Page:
On Wednesday afternoon, Reuters saw two suspected Islamic State detainees – identified as an Egyptian and a Sudanese national – in a room in a government building. The Egyptian and the Sudanese were then taken outside by police intelligence.

Word spread that the two suspected Islamic State prisoners were being escorted out. Federal policemen, who had lost an officer named Colonel Imad the previous day in a bombing, flocked around the detainees.

The interior ministry spokesman, Brigadier Maan, said the Egyptian had stabbed an Iraqi police officer, which explains the anger against him. Reuters couldn't verify that claim.


The two prisoners were put in the back of a pickup truck. As the vehicle tried to leave, the crowd blocked it.

...The mob was screaming: "We want to avenge our Lieutenant Colonel."

...The pickup truck tried to back up. People in the mob grabbed one of the prisoners from the truck, the Egyptian, and pulled him out.

The Egyptian sat silently at the feet of two big policemen in their twenties. His eyes filled with fear. He was surrounded by a few dozen people, a mix of federal police and Shi'ite militiamen.

"He is Daesh, and we should take revenge for Colonel Imad," the two federal police officers yelled, using a derogatory Arabic term for Islamic State.

One of the policemen held a black-handled knife with a four-to-five-inch blade. The other gripped a folding knife, with a three-inch blade and a brown handle.

They waved their knives in the air, to cheers from the crowd, and chanted: "We will slaughter him. We will take revenge for Colonel Imad.  We will slaughter him."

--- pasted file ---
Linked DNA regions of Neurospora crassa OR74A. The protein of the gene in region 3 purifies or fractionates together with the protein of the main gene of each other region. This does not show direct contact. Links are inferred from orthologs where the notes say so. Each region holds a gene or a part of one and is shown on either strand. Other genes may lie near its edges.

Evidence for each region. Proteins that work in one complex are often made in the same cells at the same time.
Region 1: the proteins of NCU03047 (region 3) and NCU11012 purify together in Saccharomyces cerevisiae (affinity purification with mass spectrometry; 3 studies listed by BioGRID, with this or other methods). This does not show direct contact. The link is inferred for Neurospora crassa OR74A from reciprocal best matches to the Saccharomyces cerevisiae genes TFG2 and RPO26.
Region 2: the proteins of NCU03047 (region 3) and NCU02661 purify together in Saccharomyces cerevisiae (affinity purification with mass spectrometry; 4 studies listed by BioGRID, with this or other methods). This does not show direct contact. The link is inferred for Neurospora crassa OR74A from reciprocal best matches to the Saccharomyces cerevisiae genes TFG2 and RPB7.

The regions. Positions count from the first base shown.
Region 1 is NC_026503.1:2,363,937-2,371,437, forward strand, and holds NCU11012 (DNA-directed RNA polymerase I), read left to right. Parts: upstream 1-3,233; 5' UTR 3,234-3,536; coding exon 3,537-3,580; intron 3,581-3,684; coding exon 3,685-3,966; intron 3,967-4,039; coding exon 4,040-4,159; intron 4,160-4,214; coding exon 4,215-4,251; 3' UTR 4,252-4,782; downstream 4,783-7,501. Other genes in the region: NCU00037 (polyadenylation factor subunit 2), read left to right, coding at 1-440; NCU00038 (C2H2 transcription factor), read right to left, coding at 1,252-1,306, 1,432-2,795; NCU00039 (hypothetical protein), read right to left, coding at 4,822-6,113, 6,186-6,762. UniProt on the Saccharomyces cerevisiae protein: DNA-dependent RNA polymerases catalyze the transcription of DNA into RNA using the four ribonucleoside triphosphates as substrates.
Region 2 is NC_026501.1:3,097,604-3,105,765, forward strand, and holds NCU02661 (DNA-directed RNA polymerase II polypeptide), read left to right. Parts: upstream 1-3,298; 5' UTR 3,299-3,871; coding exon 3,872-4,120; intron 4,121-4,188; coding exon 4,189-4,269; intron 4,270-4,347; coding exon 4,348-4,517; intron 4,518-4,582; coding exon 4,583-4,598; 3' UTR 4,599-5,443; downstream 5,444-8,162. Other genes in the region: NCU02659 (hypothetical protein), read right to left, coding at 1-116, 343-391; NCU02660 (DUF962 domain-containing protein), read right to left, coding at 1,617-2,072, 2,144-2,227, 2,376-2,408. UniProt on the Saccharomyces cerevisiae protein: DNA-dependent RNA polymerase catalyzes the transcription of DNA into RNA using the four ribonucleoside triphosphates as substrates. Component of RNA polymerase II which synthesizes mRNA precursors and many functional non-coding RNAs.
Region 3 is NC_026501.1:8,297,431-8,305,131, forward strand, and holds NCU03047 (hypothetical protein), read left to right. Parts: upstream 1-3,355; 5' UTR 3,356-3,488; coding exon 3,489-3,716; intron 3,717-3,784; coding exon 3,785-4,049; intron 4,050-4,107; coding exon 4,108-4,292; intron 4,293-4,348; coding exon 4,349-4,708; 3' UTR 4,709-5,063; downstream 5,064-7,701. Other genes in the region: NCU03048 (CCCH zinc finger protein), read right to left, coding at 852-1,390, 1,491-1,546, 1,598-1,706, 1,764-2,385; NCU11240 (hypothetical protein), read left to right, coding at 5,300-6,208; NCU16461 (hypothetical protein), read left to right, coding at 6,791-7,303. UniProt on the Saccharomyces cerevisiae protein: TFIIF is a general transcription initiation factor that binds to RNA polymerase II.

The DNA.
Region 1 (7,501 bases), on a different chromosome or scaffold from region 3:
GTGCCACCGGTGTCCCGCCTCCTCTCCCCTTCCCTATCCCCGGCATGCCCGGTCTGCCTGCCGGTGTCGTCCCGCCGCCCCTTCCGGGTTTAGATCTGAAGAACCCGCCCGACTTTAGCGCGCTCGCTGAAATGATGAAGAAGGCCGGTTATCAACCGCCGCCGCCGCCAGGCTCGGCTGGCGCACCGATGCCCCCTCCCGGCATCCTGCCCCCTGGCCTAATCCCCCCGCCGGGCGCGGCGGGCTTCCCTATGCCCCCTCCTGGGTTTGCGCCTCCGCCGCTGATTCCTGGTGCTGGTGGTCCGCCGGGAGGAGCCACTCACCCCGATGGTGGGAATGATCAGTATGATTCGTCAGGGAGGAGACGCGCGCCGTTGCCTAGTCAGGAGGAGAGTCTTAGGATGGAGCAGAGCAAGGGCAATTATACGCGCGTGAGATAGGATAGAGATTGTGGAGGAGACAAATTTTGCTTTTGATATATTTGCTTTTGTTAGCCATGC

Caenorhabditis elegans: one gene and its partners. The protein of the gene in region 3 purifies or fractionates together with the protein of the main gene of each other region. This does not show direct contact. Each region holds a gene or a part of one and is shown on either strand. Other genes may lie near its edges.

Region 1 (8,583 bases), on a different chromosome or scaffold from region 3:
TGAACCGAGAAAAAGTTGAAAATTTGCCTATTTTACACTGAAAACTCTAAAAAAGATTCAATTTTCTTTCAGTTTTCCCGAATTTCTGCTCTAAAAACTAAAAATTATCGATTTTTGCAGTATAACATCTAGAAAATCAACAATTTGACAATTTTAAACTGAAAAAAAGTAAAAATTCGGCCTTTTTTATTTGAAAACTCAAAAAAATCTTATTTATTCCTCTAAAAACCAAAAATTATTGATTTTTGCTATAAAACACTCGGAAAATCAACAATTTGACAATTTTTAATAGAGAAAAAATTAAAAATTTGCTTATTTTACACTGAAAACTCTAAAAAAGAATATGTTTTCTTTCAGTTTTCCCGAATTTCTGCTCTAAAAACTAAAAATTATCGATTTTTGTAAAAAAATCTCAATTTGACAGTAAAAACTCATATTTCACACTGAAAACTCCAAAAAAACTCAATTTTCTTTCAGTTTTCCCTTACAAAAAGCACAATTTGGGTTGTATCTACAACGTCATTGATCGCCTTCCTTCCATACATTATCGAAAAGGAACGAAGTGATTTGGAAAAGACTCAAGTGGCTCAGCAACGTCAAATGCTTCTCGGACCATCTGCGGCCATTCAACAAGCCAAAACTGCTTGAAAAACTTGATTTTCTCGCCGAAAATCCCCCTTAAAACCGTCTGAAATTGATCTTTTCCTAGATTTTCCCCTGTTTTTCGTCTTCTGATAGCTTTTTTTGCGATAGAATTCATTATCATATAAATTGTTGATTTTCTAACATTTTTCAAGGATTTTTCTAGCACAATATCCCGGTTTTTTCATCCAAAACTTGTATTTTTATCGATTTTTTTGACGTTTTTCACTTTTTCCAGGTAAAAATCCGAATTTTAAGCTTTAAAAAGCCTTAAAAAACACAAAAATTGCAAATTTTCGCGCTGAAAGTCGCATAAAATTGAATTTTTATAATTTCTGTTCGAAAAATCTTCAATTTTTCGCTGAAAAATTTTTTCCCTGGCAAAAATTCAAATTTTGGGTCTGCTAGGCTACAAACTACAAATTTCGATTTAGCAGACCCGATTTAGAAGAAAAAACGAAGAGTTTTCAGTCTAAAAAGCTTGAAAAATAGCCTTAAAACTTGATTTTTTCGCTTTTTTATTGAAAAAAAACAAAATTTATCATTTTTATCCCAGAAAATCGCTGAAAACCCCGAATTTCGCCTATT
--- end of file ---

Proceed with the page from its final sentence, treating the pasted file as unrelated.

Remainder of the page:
...The cop lifted the knife and thrust the blade in the Egyptian's neck a second time. Blood gushed out, staining the boots of the cheering onlookers.

The killer started to saw through the neck, but it was slow-going. He lifted the blade again and slammed it into the Egyptian's neck another four times. Then he sawed back and forth.


Their fellow policemen chanted: "We took revenge for Colonel Imad."

The killer lifted himself up the street pole next to the dying man so he could address his comrades: ..."Let's tie the body to the pole so everyone can see. Bring a cable. Bring a cable."

His friend with the folding knife kept trying to stab the Egyptian, with no success. He cried out: "I need a sharp knife. I want to behead this dirty Daesh."

Finally the men found a cable, fastened it to the dead man's feet and dangled him from the pole.
... White bone stuck out from his slashed neck, his head flopped from side to side, and the blood continued to gush forth.